Correction: This story has been revised to correct the spelling of Dr. Matzkin's name.
Before Batman, Superman and Captain America, there was another superhero with massive muscles who every little boy aspired to be. But, as one elderly man recently found out, bulging biceps don’t always mean super strength.
Popeye the Sailor Man, alongside his true love Olive Oyl and archnemesis Bluto, has been amazing audiences for generations. For nearly 90 years, Popeye’s most recognizable physical characteristic has been his impressive forearms, which he credits to the consumption of canned spinach.
The distinct, exaggerated muscle protrusion is so closely associated with the comic strip character that a relatively uncommon medical condition is named after him.
“Popeye” sign occurs when one of the tendons that connects the biceps to the shoulder tears, partially or completely, resulting in a visible bulge of the muscle underneath the skin. A classic presentation was published today in The New England Journal of Medicine.
Dr. Naoki Yoshida, who submitted the photograph, said that when he first saw this patient, he immediately became excited.
“It is exactly the same as what I saw in the textbook,” said Yoshida, a young orthopedic surgeon at Shonan Kamakura General Hospital in Japan. “I knew without taking an MRI or X-ray.”
But, he said, “The affected part was actually soft and pillowy, not hard muscle like Popeye.”
Yoshida said the 79-year-old man “tried to lift a rather light cardboard box at home and felt sharp pain” in his shoulder. He looked down and right away saw a bulge on his upper left arm.
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“A physical examination revealed an obvious deformity in the anterior mid-upper arm that became more pronounced during elbow flexion,” when the joint bends, Yoshida wrote in the Journal. “Magnetic resonance imaging (MRI) of the shoulder revealed a complete rupture of the long head of the biceps tendon.”
Dr. Elizabeth Matzkin, an orthopedic surgeon at Brigham and Women’s Hospital in Boston, estimates that she sees “Popeye” sign at least once a week at her busy sports medicine practice.
“Most people come in because they went to lift something heavy and they hear and feel a pop in their upper arm, and they feel pain in their biceps,” she said. “But what usually worries them more is the next day, they have a lot of bruising in that area.”
Matzkin, who is also a spokeswoman for the American Academy of Orthopaedic Surgeons, explained that there are two heads of the proximal biceps tendon, and the long head ruptures far more frequently than the short head.
“The proximal tendon is like a rope,” she said. “Over time and with use, you can fray and wear down the rope.”
It’s no surprise, then, that “Popeye” sign is usually seen in people 55 and older, though some serious tennis players and golfers may experience a biceps tendon tear at a younger age. When those athletes are in pain, Matzkin said, sometimes a rupture “may actually ease their pain, and they may feel even better.” Because the biceps muscle is connected to the shoulder by two tendons, losing one connection does not typically result in a significant loss of strength.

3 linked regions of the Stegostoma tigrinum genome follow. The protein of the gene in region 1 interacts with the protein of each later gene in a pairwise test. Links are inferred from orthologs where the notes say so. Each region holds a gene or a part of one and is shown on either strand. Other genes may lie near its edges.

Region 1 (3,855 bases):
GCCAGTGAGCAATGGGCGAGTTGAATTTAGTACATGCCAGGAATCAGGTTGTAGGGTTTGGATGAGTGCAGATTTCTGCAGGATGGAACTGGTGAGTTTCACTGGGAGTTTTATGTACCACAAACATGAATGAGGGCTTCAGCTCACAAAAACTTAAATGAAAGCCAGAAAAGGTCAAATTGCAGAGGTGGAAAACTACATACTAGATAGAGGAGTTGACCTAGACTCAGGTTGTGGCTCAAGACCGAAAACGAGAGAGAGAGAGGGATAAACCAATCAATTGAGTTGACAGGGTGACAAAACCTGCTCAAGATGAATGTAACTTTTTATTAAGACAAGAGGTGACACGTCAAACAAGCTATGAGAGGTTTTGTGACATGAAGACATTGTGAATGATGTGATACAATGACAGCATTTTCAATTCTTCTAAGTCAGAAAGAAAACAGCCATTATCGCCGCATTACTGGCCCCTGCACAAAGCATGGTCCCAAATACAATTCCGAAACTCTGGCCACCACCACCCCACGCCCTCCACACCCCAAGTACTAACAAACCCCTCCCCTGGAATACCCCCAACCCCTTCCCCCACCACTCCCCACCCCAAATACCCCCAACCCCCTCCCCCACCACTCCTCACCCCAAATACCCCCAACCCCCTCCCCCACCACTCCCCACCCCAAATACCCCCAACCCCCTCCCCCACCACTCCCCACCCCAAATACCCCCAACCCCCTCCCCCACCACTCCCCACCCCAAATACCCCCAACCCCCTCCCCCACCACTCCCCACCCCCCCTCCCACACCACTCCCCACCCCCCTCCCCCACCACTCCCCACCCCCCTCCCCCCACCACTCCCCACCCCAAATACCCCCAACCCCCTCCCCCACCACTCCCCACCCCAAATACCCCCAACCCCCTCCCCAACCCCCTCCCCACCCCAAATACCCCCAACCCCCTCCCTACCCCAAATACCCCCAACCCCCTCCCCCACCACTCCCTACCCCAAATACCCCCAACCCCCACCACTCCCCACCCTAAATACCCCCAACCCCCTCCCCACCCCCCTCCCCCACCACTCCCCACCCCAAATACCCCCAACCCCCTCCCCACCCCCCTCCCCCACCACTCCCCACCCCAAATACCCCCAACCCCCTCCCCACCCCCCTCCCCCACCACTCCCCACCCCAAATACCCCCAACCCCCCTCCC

“Occasionally, patients will need physical therapy,” she said, “but by the time they come back in four to six weeks, they’re feeling better.”
Physical therapy was just what the doctor ordered in the case of another man with “Popeye” sign. Internal medicine physician Dr. Jorge Scheirer co-authored a 2013 entry in the Journal of Community Hospital Internal Medicine Perspectives that highlighted the case of a 72-year-old man with “a history of bilateral rotator cuff tears” – a risk factor for tendon tears.
Scheirer, who is now vice president and chief medical information officer at Tower Health in Pennsylvania, said he’s seen four or five cases of “Popeye” sign in his 20-year career.
The best treatment for most patients, he said, is RICE: Rest, Ice, Compression, Elevation.
Both Scheirer and Matzkin said proximal tendon tears can almost always be treated without surgery. An operation would primarily address cosmetic concerns but leave behind a visible scar.
Tears to the distal tendon, which connects the biceps muscle to the elbow, are more rare but usually result in greater disability and need to be reattached with a surgical procedure.
Scheirer said some patients require painkillers, but he avoids prescribing nonsteroidal anti-inflammatory drugs – such as aspirin and ibuprofen – to older patients whenever possible. Studies have linked NSAIDs with increased risk of heart attack, especially in older adults.
Considering his patient’s age and medical needs, Yoshida advised against surgery but did recommended pain relievers. The medication worked, and the man’s pain dissipated in a matter of months. His arm still looks the same, but he’s OK with that.
In the immortal words of Popeye: “I yam what I yam and that’s all what I yam.”
Journalist Chie Kobayashi contributed to this report.